These snapshots of Marilyn Monroe are from the private collection of “Jack,” and are among a plethora of Hollywood memorabilia in his home in Bluffton.

A major collector and regular reader of this column invited me to visit his Hollywood screening room last week. Being a fan of The Golden Age, I quickly accepted. Over the past years I recall this man, “Jack,” visiting our shop, looking for quality unusual motion picture memorabilia.

Upon reaching his home, I had no idea what to expect. Jack met me at the door, and we proceeded to a small office off the foyer. The walls were adorned with rare photos from the set of “Gone With the Wind.” This was just a preview of things to come.

I was then advised a third party would join us shortly, and prior to that arrival, Jack told stories of his aspirations to become an actor. His first bit was in the play “Dracula” at the famous Wayside Theatre in Northern Virginia. One of the cast members included a very young Susan Sarandon.

This venture did not last long, as Jack went on to another vocation in broadcasting, where he met Roy. After leaving Virginia, the two lost track of one another until some 30 years later, when they unbelievably ran into one another right here in Bluffton.

Upon Roy’s arrival, I was treated to several great stories by each, including Roy’s job as an assistant on “The Dean Martin Show,” about which he told of side-splitting moments.

After a quick hour of trading our stories, I noted Jack squirming in his chair, anxious to show us his collection. We came to a stairway to “the room,” and each step was filled with movie posters including “Casablanca” and many great Western-themed Tim Holt, Tom Mix, and other legendary films.

At the top of the stairs, in true Hollywood style, Jack pushed a button and on a giant screen television the 20th Century Fox logo and musical theme came on.

At that moment I knew I was in seventh heaven! This room, in orderly fashion, was jam packed with the likes of Gable, Harlow, Taylor, Gish, Powell, Clift, and hundreds of others. Hollywood was alive in photos, books, memorabilia and hundreds of motion picture magazines. Jack stood there, watched both our reactions, and beamed.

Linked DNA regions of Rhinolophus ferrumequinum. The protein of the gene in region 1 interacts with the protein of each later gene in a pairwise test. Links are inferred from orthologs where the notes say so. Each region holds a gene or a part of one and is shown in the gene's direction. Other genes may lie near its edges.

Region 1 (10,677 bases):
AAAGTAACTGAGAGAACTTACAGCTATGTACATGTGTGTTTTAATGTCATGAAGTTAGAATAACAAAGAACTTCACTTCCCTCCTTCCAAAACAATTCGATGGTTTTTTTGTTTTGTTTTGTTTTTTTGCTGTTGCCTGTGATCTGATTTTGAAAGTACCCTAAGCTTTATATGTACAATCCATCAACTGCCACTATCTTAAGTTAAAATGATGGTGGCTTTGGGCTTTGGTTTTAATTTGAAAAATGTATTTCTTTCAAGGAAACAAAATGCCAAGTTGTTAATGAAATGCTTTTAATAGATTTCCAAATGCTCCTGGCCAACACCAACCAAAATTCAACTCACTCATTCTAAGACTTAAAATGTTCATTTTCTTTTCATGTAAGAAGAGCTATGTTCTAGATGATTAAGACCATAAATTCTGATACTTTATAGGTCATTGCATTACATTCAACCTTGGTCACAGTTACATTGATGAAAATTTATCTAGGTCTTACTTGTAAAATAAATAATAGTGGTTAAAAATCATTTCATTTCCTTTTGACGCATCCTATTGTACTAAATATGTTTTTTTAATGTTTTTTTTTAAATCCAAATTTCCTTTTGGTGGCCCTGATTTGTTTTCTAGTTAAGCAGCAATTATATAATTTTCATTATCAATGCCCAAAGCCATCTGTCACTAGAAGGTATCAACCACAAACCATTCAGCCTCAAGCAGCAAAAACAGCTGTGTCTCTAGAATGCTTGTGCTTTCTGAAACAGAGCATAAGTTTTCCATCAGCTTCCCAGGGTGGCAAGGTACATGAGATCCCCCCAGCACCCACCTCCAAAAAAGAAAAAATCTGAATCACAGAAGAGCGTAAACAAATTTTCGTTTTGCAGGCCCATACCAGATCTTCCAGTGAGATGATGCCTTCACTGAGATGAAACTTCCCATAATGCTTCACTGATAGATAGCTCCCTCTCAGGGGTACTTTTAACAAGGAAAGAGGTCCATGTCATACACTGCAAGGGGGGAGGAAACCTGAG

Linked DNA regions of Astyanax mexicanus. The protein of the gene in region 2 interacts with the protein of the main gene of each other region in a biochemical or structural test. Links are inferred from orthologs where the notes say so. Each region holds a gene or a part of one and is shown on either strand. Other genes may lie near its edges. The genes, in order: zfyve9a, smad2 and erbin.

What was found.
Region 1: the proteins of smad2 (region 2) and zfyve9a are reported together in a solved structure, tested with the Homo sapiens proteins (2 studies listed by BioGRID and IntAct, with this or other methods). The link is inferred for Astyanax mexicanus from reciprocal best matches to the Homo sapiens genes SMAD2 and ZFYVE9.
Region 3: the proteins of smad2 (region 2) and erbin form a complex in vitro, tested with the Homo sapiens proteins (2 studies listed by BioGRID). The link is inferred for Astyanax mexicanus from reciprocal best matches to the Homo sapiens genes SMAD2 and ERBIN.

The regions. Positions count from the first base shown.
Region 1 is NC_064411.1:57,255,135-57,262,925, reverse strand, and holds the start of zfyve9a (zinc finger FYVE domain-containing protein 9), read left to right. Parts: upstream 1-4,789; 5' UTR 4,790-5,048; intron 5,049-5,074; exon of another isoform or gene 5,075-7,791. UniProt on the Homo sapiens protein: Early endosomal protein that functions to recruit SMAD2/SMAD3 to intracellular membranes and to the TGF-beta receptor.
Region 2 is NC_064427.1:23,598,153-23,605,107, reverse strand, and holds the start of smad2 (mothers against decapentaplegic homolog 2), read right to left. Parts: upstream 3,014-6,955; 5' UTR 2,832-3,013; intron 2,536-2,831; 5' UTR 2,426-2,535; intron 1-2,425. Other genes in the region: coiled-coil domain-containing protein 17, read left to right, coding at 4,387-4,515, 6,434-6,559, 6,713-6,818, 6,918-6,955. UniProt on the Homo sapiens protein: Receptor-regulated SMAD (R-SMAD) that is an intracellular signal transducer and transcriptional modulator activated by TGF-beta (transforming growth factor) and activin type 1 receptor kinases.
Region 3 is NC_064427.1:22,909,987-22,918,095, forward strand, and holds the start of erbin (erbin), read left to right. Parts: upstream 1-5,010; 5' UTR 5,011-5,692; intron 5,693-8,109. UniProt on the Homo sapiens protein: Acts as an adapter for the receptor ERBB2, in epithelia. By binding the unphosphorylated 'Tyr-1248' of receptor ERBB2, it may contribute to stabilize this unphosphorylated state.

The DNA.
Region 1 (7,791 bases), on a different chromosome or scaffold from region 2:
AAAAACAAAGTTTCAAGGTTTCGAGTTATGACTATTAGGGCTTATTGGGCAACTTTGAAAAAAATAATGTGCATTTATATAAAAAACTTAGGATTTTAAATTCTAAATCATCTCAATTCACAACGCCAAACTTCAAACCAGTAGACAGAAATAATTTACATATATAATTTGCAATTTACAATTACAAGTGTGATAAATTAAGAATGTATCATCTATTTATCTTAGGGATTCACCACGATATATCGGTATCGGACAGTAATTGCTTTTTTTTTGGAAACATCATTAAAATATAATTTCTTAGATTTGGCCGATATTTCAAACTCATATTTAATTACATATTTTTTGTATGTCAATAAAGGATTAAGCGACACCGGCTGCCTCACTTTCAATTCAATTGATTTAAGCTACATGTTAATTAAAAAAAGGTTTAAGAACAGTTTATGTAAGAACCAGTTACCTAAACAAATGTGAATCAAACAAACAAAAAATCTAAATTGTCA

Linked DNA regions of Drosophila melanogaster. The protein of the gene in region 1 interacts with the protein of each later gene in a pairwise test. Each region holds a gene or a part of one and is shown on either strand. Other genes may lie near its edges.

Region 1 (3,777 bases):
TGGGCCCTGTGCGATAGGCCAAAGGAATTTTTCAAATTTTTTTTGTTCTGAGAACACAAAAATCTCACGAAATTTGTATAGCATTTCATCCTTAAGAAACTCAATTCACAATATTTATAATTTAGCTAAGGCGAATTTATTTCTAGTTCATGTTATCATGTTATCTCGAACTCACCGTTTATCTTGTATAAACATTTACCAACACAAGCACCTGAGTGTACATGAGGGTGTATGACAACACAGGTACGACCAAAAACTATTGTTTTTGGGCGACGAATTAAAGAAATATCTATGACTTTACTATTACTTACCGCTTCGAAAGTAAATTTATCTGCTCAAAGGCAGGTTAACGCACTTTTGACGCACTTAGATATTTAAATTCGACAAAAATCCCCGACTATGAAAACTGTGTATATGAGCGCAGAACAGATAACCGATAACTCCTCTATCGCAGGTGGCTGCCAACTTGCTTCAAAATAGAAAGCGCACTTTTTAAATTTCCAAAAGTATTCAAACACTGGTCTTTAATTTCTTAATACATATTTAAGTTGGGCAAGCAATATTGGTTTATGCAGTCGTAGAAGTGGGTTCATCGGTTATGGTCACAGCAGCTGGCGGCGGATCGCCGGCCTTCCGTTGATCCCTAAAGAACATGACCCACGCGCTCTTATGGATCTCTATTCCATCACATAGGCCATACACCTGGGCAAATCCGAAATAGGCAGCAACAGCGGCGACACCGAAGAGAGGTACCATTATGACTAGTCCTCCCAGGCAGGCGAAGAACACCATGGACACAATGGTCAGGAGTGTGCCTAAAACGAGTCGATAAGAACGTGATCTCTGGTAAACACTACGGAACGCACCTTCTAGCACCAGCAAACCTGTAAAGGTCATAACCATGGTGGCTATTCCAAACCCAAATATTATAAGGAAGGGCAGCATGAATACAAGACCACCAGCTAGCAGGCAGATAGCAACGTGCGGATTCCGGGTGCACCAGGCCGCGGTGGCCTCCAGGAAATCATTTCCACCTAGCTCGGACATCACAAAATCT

For the next three hours we pored over piece by piece and marveled at the quality and historic content displayed. While doing so, “Leave Her to Heaven” was playing on the screen, and Jack kept interrupting our viewing by saying “Isn’t she beautiful?” He was describing Gene Tierney, who we later found out was Jack’s favorite because of the movie “Laura.”

By this time, I knew I was in the presence of one of the great collectors of my lifetime.

When pressing Jack on what was his best piece he commented, “That’s like asking who your favorite child is.” He sais, “I love it all,” but there is one piece of note, that being a four-page handwritten letter from Montgomery Clift, nicely framed.

That letter has more substance than “the weather in California is nice.” The letter describes Clift’s dislike of a very famous fellow actor – words that Hedda Hopper would die for.

It was now time to leave, and Jack said, “This is just the tip of the iceberg, as I have two closets filled with more!” This is a case of a professional collector, not just a person that gathers many items of interest, but one that has historic knowledge of every single piece.

Jack can tell you the date, place, and cause of Tyrone Powers’ death. He would and still writes condolence letters to survivors of passing celebrities and receives responses from Nancy Reagan, George Bush, Charleston Heston, and dozens more.

On a score of 10, Jack is a 10! I, as a very amateur historian, rate maybe a 5, but after a visit with Jack, I might now be a 6.

Collecting is so much more than stacking up “stuff.” It can be an adventure that keeps you searching for the unknown.

Jack and Roy, thank you for your wonderful stories that encourage me to continue to research my favorites. Upon leaving this little piece of Hollywood I was presented with the updated address of my favorite – Leslie Caron, who is celebrating both of our 90 years of age.

Jerry Glenn, former owner of Legends and Reminisce gift shop, currently is appraising trading card collections.